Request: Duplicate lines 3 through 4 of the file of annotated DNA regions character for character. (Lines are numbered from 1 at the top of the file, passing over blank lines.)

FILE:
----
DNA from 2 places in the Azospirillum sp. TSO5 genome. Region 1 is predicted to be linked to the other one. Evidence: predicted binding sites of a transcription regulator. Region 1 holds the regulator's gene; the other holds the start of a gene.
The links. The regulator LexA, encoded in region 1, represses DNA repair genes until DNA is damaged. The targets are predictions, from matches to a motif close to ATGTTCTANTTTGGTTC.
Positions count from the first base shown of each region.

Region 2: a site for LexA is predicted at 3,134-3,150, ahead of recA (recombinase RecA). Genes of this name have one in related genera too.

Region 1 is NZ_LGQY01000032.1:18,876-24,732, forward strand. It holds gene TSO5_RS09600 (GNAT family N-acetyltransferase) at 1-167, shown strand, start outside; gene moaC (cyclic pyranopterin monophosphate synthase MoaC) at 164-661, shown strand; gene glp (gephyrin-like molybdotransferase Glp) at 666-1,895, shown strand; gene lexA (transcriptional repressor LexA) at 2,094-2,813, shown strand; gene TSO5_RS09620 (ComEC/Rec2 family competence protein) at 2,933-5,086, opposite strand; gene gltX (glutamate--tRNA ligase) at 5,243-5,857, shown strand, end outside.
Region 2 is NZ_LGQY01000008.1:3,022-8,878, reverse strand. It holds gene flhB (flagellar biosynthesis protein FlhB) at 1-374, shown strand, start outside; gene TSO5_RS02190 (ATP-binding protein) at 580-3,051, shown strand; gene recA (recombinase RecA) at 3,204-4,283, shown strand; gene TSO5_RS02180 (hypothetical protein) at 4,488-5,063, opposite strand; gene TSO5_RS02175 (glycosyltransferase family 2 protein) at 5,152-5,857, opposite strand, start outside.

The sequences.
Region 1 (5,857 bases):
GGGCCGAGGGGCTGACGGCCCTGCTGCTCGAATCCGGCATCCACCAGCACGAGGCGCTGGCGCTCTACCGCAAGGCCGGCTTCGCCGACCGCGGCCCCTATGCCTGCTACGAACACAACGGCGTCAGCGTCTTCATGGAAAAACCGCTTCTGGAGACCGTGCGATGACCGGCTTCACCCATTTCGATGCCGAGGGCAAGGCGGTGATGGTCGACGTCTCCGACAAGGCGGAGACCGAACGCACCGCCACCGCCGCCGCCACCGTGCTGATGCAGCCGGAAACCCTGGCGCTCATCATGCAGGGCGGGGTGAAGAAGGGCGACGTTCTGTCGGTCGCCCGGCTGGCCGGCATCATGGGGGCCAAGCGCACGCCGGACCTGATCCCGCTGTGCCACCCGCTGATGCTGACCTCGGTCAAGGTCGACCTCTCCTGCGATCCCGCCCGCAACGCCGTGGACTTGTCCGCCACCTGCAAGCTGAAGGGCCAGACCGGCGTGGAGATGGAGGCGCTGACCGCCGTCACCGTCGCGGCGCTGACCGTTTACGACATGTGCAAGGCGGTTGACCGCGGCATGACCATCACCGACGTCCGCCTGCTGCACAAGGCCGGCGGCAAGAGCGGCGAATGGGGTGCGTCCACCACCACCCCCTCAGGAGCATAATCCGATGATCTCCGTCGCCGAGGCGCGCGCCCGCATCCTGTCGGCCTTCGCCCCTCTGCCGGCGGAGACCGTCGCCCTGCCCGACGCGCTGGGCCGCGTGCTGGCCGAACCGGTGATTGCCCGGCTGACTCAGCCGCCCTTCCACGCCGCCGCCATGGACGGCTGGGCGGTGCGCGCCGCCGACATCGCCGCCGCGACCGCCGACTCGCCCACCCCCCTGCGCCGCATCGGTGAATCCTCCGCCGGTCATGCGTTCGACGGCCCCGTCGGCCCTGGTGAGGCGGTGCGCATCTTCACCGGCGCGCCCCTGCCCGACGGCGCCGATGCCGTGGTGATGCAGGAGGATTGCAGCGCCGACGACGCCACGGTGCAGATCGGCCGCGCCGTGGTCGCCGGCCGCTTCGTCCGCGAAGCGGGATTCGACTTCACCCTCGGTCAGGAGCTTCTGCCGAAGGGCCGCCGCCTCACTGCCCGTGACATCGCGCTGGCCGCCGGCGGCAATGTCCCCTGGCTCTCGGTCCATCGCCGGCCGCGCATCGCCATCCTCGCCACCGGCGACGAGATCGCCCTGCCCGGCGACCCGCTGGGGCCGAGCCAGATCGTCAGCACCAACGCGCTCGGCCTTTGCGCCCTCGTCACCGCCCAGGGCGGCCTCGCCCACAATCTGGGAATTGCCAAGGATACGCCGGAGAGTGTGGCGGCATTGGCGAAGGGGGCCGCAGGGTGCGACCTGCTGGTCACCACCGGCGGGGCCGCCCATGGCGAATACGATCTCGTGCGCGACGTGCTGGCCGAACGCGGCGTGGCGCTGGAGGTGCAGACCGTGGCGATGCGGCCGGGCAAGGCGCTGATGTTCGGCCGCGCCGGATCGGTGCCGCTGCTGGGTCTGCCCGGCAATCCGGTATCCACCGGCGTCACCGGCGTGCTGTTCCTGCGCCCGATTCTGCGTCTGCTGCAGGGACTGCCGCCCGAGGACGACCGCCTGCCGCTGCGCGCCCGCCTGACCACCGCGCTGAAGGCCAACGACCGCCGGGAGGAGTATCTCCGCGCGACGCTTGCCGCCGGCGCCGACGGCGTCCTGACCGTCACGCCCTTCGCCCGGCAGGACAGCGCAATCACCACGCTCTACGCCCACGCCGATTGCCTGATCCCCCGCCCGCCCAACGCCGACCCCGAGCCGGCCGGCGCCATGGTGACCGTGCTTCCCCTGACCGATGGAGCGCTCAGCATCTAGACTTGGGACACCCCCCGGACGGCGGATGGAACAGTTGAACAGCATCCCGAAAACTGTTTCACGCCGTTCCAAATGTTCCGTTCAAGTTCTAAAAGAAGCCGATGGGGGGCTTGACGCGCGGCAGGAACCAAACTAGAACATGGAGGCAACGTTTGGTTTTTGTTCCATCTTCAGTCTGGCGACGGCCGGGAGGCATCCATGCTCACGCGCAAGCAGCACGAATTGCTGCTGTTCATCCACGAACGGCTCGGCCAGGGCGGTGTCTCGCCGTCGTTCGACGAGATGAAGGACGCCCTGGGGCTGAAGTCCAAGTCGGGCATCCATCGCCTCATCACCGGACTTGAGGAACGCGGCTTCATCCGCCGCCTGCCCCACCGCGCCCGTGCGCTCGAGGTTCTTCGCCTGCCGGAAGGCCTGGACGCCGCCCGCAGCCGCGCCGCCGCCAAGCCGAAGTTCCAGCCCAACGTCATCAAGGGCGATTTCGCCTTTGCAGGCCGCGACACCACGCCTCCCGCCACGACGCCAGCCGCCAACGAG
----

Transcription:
Positions count from the first base shown of each region.

Region 2: a site for LexA is predicted at 3,134-3,150, ahead of recA (recombinase RecA). Genes of this name have one in related genera too.